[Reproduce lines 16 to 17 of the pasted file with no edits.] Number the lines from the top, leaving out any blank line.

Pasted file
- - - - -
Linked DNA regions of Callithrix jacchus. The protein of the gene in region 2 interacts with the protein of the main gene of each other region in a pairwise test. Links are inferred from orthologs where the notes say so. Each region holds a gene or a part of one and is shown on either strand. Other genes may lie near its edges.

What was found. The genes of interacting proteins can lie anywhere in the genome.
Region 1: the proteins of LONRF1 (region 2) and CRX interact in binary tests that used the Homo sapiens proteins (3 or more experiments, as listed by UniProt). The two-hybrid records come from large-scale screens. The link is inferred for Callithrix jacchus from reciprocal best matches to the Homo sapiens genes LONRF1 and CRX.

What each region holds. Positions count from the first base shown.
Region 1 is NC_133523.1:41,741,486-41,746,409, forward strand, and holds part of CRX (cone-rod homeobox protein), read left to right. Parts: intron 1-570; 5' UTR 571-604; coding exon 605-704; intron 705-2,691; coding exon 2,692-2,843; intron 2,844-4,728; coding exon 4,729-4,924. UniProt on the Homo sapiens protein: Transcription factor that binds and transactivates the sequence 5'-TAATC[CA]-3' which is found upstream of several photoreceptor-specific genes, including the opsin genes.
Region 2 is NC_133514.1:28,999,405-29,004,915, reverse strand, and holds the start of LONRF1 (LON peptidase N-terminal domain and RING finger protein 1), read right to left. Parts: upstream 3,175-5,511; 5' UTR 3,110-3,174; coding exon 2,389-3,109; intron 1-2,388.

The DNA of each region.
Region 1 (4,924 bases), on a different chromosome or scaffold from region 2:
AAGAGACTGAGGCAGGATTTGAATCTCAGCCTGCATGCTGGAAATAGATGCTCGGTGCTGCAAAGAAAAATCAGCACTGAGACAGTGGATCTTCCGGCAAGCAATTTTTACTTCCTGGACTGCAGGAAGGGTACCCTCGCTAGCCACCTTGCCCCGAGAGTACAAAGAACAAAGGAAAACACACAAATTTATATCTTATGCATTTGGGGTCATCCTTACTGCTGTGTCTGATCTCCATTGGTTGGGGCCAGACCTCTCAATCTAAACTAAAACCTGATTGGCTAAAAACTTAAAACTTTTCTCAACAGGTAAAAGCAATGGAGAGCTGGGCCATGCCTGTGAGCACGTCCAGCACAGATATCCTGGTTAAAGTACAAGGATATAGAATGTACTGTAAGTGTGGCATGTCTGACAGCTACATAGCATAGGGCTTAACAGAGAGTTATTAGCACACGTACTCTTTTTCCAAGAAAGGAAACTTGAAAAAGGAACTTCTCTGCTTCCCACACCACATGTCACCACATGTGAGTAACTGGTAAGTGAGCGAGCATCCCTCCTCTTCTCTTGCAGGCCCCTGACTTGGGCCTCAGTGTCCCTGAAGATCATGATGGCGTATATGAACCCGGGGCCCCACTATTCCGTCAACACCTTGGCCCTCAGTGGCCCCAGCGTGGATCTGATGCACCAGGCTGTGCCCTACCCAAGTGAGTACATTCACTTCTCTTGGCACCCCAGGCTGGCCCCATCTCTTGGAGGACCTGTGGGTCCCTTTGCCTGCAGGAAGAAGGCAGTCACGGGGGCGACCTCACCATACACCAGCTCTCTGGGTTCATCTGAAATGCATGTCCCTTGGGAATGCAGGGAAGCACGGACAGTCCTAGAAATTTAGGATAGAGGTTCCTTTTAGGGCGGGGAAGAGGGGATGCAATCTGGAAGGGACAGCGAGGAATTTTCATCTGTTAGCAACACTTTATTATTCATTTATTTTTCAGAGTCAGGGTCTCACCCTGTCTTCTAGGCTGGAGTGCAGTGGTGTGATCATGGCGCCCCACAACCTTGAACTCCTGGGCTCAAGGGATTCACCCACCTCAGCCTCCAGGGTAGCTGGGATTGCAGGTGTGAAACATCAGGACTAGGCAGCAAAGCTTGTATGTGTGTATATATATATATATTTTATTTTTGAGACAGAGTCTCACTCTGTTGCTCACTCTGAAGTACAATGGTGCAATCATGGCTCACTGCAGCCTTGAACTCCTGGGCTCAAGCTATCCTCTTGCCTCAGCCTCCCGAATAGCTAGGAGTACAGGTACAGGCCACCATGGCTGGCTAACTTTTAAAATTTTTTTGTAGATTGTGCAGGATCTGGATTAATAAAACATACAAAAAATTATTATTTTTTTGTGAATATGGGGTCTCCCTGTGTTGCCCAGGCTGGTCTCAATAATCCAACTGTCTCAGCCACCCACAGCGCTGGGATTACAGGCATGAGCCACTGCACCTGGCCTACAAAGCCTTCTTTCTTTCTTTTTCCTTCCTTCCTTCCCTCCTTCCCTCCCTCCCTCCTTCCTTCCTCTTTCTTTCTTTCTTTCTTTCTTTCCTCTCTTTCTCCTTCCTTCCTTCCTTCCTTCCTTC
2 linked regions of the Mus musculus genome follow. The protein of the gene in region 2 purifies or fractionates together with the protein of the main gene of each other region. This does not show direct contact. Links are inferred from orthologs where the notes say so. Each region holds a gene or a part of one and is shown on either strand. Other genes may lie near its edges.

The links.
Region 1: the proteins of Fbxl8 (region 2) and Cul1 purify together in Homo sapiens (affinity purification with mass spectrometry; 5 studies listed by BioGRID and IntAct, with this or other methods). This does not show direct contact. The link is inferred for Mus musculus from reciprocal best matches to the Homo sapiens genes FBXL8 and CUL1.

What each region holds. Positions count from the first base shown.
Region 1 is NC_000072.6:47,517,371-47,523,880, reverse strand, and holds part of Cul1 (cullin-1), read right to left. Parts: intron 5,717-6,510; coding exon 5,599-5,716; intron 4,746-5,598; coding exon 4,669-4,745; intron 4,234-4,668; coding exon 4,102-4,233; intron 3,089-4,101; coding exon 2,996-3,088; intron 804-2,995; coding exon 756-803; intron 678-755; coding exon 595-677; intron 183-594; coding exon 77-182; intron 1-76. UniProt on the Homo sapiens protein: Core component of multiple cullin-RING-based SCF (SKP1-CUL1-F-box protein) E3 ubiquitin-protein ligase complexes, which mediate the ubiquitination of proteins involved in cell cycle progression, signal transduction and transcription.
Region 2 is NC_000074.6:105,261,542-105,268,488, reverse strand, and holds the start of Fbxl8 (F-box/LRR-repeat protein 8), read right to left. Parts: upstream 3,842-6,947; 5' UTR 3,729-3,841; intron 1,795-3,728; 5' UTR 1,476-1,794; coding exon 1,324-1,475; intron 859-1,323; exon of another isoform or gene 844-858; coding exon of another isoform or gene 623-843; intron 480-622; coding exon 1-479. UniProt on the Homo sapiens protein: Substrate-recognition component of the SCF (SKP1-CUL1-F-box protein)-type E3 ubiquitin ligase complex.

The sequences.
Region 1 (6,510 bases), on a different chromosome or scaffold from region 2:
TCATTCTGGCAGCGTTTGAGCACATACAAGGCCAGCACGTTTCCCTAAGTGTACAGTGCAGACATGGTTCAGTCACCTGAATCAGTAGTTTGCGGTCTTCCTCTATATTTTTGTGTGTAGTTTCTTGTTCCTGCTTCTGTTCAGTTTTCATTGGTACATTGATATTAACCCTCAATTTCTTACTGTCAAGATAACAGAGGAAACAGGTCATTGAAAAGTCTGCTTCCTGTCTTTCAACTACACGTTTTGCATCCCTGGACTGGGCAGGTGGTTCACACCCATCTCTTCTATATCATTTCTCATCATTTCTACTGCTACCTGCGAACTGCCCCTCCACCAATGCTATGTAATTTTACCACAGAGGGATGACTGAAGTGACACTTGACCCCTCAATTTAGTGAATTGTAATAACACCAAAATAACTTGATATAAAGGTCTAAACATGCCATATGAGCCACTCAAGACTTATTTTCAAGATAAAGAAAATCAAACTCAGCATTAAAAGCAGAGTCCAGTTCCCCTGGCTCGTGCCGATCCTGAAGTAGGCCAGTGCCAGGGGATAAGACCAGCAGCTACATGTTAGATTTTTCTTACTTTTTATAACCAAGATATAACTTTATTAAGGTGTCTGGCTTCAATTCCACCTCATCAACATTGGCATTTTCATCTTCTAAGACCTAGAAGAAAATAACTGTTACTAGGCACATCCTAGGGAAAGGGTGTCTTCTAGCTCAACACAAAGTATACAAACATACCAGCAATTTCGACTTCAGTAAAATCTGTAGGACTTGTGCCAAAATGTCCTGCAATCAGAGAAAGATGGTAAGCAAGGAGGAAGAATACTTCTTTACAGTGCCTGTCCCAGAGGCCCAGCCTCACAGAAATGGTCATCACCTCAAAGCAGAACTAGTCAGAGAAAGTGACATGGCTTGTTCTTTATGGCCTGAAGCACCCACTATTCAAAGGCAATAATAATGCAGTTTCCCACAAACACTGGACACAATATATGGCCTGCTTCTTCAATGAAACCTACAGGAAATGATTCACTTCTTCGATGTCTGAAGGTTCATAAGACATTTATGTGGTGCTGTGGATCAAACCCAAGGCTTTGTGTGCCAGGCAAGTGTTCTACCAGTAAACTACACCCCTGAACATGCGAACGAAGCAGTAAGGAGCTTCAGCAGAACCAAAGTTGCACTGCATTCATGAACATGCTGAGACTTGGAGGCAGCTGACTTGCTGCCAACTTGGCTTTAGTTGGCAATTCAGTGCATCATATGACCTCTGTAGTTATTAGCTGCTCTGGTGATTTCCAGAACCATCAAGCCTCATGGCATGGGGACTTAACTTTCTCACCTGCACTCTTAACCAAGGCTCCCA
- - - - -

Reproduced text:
The sequences.
Region 1 (6,510 bases), on a different chromosome or scaffold from region 2: